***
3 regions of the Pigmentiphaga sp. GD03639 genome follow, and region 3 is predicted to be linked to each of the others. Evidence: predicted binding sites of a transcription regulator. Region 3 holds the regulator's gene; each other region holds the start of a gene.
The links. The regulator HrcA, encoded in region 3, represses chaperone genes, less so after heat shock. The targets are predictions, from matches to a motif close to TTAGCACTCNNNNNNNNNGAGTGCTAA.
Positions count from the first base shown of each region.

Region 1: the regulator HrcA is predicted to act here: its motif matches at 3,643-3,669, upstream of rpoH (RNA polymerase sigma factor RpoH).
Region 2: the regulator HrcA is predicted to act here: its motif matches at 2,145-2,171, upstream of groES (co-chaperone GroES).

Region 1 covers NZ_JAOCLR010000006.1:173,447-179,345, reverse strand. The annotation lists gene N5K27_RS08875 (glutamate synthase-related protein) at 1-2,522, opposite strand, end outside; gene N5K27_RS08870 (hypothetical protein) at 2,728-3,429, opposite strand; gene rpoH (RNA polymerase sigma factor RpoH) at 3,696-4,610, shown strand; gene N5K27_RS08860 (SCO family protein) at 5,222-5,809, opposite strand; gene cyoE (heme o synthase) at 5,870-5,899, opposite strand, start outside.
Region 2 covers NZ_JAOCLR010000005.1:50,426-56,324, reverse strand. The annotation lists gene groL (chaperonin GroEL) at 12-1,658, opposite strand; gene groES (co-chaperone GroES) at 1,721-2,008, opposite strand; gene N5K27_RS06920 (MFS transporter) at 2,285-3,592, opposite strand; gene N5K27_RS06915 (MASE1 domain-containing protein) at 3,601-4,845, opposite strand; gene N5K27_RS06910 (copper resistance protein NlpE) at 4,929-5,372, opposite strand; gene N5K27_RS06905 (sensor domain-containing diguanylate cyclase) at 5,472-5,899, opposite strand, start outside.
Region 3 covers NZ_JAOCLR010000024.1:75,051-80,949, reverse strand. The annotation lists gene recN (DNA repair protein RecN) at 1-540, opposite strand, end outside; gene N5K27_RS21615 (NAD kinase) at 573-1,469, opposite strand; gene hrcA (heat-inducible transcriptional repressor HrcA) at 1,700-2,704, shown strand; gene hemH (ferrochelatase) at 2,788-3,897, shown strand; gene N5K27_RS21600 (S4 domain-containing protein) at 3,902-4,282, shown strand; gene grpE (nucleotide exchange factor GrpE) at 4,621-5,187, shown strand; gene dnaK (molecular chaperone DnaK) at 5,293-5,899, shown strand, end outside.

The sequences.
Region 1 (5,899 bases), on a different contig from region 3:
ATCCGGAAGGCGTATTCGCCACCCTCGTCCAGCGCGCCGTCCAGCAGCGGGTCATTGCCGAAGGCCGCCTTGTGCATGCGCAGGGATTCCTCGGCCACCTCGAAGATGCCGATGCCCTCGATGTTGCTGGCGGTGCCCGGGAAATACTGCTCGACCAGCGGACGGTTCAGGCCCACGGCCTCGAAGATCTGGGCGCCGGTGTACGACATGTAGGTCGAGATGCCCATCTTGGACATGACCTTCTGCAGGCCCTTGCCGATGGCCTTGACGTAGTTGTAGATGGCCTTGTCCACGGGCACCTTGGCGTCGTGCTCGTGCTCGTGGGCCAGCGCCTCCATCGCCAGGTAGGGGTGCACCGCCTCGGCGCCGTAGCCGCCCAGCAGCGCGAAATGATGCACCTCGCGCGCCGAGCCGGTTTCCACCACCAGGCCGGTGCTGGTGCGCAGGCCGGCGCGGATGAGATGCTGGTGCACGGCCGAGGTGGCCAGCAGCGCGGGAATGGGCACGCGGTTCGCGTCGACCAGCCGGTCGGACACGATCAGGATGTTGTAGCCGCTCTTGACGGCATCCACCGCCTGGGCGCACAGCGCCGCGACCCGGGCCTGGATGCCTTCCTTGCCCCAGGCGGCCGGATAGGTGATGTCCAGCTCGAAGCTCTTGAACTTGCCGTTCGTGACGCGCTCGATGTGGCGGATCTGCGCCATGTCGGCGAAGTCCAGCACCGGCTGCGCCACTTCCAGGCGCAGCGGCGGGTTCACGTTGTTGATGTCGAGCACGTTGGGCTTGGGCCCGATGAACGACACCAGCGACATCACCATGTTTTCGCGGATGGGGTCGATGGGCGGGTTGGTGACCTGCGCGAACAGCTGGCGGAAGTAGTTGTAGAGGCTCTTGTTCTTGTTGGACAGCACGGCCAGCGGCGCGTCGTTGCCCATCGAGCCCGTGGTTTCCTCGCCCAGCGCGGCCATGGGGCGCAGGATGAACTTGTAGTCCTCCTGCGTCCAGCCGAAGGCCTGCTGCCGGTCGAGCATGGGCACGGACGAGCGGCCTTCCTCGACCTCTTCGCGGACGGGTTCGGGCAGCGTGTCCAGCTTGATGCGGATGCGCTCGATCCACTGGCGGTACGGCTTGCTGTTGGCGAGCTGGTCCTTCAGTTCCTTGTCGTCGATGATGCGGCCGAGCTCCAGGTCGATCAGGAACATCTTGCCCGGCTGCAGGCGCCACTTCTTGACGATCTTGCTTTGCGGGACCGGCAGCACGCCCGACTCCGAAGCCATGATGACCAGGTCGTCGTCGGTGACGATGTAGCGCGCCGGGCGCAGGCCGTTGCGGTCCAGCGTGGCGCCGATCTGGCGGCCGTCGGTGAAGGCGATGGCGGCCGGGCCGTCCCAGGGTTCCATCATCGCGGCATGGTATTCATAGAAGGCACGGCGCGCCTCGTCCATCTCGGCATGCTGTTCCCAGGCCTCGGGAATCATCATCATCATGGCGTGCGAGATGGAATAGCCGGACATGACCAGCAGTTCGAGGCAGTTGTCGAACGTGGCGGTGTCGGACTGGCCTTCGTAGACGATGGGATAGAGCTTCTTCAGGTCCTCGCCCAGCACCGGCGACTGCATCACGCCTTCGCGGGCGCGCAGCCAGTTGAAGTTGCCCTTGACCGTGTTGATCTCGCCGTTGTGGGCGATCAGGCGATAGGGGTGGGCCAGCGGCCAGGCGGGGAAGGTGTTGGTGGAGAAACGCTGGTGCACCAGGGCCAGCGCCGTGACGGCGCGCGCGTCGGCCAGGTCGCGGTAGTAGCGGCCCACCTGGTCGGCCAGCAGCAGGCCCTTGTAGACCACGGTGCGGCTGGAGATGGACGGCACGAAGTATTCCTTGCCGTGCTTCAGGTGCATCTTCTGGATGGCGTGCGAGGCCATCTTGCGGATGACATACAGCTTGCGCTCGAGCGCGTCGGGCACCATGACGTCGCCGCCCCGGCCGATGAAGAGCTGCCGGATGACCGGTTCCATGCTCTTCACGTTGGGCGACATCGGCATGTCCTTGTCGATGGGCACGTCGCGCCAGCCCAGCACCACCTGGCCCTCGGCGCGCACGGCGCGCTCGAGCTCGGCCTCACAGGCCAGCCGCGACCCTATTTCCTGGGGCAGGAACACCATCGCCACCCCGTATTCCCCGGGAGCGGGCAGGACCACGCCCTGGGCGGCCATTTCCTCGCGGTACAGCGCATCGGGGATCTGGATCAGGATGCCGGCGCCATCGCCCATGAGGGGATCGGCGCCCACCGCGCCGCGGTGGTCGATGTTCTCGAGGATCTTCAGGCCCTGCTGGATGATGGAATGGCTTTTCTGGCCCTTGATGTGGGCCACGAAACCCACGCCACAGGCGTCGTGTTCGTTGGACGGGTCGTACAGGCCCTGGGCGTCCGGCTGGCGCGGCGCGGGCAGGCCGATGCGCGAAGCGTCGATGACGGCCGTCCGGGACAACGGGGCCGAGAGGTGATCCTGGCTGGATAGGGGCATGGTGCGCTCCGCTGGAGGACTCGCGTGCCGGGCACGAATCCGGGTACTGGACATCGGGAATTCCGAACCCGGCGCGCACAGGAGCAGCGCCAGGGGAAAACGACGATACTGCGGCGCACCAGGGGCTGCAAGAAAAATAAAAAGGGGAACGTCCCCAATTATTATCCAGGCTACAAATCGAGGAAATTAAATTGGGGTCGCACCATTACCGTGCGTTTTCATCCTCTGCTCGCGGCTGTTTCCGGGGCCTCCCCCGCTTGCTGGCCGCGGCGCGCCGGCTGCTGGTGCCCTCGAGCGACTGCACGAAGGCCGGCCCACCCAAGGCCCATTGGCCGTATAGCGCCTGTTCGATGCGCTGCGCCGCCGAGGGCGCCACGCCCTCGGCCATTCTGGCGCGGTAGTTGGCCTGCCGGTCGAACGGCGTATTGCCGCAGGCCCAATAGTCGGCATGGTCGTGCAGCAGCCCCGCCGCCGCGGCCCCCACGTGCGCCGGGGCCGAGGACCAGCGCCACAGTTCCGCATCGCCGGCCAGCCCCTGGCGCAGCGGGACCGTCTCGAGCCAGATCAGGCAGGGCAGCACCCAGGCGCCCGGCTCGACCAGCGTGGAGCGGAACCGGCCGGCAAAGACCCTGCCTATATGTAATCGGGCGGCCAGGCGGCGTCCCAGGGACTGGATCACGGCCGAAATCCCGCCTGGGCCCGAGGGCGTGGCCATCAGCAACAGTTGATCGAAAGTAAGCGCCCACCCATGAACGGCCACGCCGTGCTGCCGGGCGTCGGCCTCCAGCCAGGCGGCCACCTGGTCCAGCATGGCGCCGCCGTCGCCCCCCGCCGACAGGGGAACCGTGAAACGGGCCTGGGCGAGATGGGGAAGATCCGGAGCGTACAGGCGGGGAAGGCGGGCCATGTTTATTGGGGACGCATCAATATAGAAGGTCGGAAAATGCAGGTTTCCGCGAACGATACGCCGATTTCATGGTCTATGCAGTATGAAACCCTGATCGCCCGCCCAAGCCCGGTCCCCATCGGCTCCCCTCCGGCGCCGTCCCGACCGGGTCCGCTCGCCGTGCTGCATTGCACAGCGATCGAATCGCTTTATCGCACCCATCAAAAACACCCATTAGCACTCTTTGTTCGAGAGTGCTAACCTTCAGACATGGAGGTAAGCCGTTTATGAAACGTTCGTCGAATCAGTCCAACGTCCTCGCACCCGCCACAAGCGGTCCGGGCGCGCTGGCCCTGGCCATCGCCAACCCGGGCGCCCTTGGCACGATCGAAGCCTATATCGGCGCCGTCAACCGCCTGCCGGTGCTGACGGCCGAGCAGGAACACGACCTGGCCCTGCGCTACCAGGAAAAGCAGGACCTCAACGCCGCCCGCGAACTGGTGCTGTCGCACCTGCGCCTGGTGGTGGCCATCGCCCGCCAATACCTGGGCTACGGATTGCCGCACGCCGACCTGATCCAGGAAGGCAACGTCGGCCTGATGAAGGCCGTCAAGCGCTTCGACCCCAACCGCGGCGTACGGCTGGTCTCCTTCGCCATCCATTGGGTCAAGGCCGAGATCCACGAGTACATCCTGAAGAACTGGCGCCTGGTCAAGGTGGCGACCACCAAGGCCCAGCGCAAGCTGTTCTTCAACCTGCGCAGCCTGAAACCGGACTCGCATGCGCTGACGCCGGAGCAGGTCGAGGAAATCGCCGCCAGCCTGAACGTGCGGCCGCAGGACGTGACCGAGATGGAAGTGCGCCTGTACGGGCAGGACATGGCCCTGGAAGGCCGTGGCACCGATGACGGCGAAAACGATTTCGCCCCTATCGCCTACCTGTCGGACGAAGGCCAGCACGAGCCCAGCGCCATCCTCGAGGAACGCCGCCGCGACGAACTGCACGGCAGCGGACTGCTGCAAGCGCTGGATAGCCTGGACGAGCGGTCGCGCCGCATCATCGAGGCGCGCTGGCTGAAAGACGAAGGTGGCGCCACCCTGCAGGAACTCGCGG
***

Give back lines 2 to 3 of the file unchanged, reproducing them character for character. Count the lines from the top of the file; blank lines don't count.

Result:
The links. The regulator HrcA, encoded in region 3, represses chaperone genes, less so after heat shock. The targets are predictions, from matches to a motif close to TTAGCACTCNNNNNNNNNGAGTGCTAA.
Positions count from the first base shown of each region.